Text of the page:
If you haven't patched a 2011 vulnerability found in more than 21,000 servers connected online, then the answer could be the person who installed a crimeware webshell

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A widely unpatched vulnerability in JBoss Application Server (AS) discovered back in 2011 is opening up tens of thousands of enterprise data center servers to attack, with at least 500 actively compromised, according to a report out this week by Imperva. The analysis done by Imperva's security research team suggests that enterprises are not hardening their servers adequately and as a result are putting their entire data center operations at risk.

"The attackers are looking to circumvent methods that are supposed to be hardened because they expect vendors not to do a good job hardening their administrative access or functions," says Barry Shteiman, director of security strategy for Imperva. "Because of that, attackers are using that to inject standard or classic forms of attack -- in this case, a webshell -- which generally allows them full control over the server."

In this instance, Shteiman and his team noticed the attack trend after seeing a surge of attacks in online systems that demonstrated features they hadn't commonly seen before. Looking into it further, the team found the attacks all shared a distinct commonality: They were all suffered by JBoss servers.

"When we looked into it, we found that JBoss has a component called HTTPInvoker, and that component was found vulnerable, similarly to some other vulnerabilities we looked into recently that basically allowed an administrative function to be accessed without actually being an administrator logged in," Shteiman says. "In this case, it's a function that is supposed to populate new servlets or new pieces of code in the server. In a default state, JBoss allows that function to be used by anyone that wants it."

[How do you know if you've been breached? See Top 15 Indicators of Compromise.]

Attackers leveraged that hole to inject a webshell on vulnerable servers and achieve "full control over the data center," says Shteiman. He says that his research has shown there are likely around 500 JBoss servers currently compromised at the moment, by anywhere between 15 to 17 flavors of webshells. Among those, the most popular are a webshell called pwn.jsp that was demonstrated in an exploit published last month, along with a more slick crimeware webshell called JspSpy.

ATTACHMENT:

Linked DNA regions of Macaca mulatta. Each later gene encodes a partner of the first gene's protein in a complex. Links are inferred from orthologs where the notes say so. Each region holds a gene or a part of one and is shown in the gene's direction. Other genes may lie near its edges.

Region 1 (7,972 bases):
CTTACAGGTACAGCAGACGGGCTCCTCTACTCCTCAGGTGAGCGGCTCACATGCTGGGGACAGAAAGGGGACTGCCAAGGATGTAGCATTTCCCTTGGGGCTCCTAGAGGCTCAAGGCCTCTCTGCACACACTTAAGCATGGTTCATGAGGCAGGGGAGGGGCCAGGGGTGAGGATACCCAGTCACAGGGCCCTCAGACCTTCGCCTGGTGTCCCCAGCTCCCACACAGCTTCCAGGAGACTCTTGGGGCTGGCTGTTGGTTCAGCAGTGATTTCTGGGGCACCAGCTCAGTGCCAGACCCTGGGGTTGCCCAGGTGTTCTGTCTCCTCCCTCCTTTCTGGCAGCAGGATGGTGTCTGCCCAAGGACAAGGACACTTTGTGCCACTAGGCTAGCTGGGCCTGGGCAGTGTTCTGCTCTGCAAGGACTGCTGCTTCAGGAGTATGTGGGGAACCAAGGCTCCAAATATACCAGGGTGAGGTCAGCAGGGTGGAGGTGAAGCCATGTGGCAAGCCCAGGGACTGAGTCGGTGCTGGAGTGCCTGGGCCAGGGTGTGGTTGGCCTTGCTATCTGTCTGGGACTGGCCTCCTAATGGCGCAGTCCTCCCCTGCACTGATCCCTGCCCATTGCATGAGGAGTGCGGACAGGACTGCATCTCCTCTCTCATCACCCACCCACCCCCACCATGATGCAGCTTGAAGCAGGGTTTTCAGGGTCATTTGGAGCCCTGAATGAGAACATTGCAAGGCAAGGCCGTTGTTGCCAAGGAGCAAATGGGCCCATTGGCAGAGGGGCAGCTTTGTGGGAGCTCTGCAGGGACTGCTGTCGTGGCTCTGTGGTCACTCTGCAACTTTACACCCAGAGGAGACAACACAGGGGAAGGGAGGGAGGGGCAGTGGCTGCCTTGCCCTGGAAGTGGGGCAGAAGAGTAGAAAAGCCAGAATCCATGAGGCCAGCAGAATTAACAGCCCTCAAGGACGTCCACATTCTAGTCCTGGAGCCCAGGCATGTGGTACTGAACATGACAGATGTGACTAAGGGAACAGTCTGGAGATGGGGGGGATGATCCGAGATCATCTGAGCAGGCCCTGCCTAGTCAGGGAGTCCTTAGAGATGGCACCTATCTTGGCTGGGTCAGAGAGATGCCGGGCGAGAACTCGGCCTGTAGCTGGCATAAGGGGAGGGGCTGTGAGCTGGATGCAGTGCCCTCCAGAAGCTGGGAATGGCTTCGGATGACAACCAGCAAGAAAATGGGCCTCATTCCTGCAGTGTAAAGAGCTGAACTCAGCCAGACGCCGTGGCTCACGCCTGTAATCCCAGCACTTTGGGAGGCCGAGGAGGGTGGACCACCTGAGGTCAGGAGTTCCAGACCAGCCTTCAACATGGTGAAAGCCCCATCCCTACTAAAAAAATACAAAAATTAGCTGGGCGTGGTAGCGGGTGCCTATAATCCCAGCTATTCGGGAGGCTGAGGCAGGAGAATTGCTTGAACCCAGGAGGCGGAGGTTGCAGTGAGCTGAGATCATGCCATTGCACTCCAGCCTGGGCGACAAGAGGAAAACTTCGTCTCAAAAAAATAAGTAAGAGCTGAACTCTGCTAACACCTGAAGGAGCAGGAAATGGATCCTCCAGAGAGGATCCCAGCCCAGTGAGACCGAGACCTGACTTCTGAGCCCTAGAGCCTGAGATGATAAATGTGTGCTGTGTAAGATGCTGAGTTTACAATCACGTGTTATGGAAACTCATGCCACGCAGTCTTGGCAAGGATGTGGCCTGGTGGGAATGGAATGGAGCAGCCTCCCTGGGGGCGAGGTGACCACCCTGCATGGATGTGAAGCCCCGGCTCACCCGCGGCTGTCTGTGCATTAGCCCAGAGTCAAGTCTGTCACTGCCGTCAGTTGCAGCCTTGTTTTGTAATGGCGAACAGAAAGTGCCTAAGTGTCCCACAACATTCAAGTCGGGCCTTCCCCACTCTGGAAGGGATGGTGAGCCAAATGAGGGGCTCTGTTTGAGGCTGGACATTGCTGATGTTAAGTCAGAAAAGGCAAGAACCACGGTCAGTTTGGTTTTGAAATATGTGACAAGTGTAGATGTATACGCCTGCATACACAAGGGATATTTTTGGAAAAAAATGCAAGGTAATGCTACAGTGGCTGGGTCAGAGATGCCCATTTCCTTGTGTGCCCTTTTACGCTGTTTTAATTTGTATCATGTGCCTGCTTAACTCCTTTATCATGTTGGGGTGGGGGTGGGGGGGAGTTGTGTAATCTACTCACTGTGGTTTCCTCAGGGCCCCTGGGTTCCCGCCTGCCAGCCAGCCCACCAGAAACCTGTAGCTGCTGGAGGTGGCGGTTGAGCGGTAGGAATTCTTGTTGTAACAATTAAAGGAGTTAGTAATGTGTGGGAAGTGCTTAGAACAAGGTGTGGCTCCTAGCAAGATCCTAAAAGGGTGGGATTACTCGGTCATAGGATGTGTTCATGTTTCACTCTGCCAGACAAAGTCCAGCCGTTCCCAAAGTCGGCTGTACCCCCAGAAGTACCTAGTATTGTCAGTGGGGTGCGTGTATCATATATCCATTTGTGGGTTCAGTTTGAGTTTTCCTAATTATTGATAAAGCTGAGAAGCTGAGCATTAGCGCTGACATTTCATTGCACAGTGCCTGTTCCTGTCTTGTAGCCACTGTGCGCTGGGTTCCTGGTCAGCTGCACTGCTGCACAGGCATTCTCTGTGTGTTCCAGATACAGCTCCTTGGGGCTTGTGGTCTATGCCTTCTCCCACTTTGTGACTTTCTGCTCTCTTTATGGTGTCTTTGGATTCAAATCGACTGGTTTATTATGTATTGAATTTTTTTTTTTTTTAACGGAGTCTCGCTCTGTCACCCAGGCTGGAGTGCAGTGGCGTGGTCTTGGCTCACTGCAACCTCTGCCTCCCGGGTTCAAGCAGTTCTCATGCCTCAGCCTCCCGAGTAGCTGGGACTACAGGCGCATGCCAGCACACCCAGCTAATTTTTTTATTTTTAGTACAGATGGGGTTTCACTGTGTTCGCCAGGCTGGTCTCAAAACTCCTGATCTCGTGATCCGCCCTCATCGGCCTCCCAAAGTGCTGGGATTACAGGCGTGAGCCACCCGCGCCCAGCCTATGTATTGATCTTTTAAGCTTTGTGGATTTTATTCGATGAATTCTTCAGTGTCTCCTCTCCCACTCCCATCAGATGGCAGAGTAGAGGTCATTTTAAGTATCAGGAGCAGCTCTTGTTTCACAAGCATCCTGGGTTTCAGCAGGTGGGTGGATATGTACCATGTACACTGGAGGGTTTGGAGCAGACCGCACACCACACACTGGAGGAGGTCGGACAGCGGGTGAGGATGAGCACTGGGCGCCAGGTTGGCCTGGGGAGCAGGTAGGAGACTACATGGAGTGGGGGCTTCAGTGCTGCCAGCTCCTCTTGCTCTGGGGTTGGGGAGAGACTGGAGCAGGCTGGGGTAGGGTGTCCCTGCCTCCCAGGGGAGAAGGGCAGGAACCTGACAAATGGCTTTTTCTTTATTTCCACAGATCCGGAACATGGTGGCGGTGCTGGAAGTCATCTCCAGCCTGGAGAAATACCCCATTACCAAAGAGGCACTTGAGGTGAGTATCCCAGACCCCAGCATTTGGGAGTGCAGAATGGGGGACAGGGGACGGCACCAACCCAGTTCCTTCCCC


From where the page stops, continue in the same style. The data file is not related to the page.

As Shteiman explains, JBoss AS is the de facto server platform for enterprises writing applications in Java.

"A lot of trading companies and banks are using it to hold up their main banking applications," says Shteiman. Even more frightening is its popularity among technology vendors that use it as a component for enterprise products and who could potentially be compromised before even shipping, essentially sending out products with built-in backdoors, he says.

The vulnerability in question was actually found in 2011 by Luca Carettoni, at the time a senior security consultant for Matasano Security, who then reported about 7,000 servers online susceptible to the vulnerability. Since then, rather than declining, the number of vulnerable servers has tripled, says Shteiman, who believes that part of the problem was a misclassification in the CVE database.

"It was classified as a vulnerability that affected product elements of HP ProCurve, and therefore I don't think anyone ever understood the research to its full effect," he says.

Nevertheless, security experts say this is something that should have been caught by more organizations, given the age of the vulnerability discovery.

"When the solution to this JBoss exploit is to simply update the affected servers, there is hardly any excuse for anyone to be affected by it, especially when the vulnerability has been discovered more than two years ago," says Michael Yuen, security engineer at application security firm Cenzic.

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About the Author(s)

Ericka Chickowski, Contributing Writer

Ericka Chickowski specializes in coverage of information technology and business innovation. She has focused on information security for the better part of a decade and regularly writes about the security industry as a contributor to Dark Reading.

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